Howard J. Peterson

The prospect of a merger can be disconcerting for community hospital leaders, but today's economic conditions have many feeling that they have no other choice. Success can depend on how well they apply the lessons learned from hospitals that have traveled this path before.


At a Glance   

  • Today, more than ever, the nation's independent community hospitals are facing the critical decision of whether to remain independent or to align with a strategic partner.    
  • Hospital leaders should keep in mind that successful consolidations require a common vision and shared values, and that the most competitive parties within a market are often the best partners for alignment.    
  • They should not allow competing interests of independent physicians to influence the outcome of such transactions.    
  • The senior finance leader's goal, in particular, should be to uncover potential issues early to avoid surprises surfacing during the due diligence process.    

"Remain independent, or align?" Leaders of independent community hospitals who must contemplate a change in the control of their organizations may never encounter a more significant and difficult challenge. At one time, this challenge rarely intruded upon the boards and senior executives of independent community hospitals. Today, however, increased financial pressures and changes to the way care is delivered, largely under the influence of healthcare reform, are driving board members and senior leaders of hospitals nationwide to consider alternate futures.

For many reasons, both need-based and strategic, many healthcare organizations are seeking opportunities to align. American Hospital Association Annual Survey data indicate the number of independent community hospitals fell by 345 from 1999 through 2009 (from 2,432 to 2,087), and more drastic decreases are predicted as merger and acquisition activity heats up. Data from Norwalk, Conn.-based Irving Levin Associates indicate that the pace of hospital mergers and acquisitions accelerated 33 percent in 2010 relative to 2009, and experts believe that many of the factors responsible for this increase will likely continue through 2011 and beyond.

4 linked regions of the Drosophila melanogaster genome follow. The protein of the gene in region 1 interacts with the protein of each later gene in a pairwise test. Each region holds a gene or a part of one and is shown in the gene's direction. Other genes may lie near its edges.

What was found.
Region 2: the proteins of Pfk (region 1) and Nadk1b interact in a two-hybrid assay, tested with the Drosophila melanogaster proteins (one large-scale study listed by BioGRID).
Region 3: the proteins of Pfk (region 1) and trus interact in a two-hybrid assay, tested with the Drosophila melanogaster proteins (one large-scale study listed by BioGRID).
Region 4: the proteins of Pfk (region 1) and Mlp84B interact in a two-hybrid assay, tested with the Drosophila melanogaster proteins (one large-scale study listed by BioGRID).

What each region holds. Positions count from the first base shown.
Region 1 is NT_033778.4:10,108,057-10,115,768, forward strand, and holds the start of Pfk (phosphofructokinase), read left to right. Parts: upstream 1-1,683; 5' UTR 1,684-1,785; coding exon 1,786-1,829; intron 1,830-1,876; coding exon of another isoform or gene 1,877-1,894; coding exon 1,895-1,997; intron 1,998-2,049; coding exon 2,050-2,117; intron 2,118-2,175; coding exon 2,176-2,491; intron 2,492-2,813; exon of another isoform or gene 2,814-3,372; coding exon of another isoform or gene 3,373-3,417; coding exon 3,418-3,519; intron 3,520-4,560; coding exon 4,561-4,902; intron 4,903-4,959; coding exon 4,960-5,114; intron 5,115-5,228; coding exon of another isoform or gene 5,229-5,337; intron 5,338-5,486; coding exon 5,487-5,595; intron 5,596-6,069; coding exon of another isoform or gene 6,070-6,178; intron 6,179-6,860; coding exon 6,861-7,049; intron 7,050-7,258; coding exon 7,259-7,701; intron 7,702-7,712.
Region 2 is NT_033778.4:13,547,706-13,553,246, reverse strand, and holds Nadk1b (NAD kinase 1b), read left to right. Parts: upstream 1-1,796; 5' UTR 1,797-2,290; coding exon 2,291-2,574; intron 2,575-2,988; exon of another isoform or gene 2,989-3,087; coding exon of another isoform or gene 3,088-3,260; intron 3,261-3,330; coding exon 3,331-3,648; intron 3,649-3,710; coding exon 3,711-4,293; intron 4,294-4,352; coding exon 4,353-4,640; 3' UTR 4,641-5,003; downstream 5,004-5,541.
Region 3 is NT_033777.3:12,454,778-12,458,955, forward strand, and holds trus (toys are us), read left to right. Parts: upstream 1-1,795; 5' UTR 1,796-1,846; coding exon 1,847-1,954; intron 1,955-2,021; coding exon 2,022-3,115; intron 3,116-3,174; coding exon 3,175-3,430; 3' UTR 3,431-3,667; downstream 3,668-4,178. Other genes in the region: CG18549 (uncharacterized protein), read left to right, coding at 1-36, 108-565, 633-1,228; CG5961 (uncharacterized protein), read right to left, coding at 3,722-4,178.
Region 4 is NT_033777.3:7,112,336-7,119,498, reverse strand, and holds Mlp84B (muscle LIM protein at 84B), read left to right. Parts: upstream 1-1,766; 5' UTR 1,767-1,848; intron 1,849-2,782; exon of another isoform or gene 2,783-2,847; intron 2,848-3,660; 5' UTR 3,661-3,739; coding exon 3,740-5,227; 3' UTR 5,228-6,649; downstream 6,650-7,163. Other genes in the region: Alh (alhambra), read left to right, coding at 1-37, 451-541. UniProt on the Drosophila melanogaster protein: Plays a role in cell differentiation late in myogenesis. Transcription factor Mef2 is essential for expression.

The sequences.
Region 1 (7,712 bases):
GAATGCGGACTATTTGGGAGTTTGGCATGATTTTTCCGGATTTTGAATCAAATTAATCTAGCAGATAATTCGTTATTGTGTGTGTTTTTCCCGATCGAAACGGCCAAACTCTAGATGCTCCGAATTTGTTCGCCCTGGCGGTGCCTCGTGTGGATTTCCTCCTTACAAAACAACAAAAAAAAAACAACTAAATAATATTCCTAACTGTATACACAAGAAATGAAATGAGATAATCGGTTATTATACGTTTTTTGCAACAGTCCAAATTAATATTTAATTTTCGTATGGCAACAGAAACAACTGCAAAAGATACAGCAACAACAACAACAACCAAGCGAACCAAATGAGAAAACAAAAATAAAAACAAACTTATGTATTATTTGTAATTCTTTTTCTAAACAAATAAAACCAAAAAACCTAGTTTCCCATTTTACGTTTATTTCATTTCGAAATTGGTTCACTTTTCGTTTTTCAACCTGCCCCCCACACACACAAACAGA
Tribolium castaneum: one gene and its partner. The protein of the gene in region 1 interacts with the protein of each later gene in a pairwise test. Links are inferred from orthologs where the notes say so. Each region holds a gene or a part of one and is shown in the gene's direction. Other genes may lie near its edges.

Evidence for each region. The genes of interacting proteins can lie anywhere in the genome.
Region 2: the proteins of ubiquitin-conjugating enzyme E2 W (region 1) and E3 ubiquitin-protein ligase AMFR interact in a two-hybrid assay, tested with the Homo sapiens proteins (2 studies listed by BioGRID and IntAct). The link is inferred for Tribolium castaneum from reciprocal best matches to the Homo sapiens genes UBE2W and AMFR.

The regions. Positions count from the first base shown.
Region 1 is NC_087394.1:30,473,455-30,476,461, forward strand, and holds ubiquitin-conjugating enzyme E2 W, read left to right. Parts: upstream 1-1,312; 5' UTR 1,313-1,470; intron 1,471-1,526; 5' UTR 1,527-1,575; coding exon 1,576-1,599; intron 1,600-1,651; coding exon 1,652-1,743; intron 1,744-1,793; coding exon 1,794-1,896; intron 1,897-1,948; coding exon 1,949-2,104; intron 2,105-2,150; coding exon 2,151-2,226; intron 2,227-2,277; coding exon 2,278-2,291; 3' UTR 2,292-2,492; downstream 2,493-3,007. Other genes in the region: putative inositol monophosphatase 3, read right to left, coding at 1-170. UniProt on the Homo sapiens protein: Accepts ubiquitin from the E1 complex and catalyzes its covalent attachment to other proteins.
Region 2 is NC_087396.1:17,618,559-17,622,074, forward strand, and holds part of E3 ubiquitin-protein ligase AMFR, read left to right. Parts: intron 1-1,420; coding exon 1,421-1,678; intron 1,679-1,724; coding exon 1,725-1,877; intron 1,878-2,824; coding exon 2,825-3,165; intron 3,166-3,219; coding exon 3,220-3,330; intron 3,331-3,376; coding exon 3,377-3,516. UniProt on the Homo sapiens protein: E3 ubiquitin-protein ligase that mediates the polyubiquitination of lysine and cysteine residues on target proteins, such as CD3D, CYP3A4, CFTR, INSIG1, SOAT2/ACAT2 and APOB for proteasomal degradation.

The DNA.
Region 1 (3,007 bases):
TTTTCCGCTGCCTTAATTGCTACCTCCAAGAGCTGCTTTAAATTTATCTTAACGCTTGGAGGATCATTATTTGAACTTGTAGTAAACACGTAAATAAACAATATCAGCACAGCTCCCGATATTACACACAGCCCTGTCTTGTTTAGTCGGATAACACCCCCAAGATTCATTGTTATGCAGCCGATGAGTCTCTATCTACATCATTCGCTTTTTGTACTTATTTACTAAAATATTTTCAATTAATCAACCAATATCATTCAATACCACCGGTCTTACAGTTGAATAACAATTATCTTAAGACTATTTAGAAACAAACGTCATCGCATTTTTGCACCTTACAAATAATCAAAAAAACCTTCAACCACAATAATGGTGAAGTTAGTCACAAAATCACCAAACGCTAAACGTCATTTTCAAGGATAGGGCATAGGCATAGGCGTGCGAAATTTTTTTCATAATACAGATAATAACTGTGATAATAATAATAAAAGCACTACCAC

As hospital mergers and sales become more commonplace, a growing number of hospital boards, CEOs, and CFOs are treading into uncharted territory. The prospect of alignment through consolidation with another not-for-profit hospital or system, or with a for-profit hospital corporation, is likely to be foreign, and the right process for approaching the subject, uncertain. For most independent community hospital leaders, this type of strategic transaction is a once-in-a-lifetime event, and managing through the complexity of this critical decision is not business as usual.

These leaders can benefit from the experience of others on the front lines.

5 Tips for Successful Consolidations

There are five lessons learned that can help guide a successful consolidation, build the right governance structure for alignment, and better protect the interests of independent community hospitals.

Alignment is predominantly strategic. Successful consolidations are built on a common vision and shared values. They are about ensuring a "goodness of fit" between the parties and melding their missions and cultures to produce a stronger, more stable combined entity. Financial considerations are, of course, important. No merger will take place if it does not make good economic sense. A merger must yield integration benefits and escalate access to capital.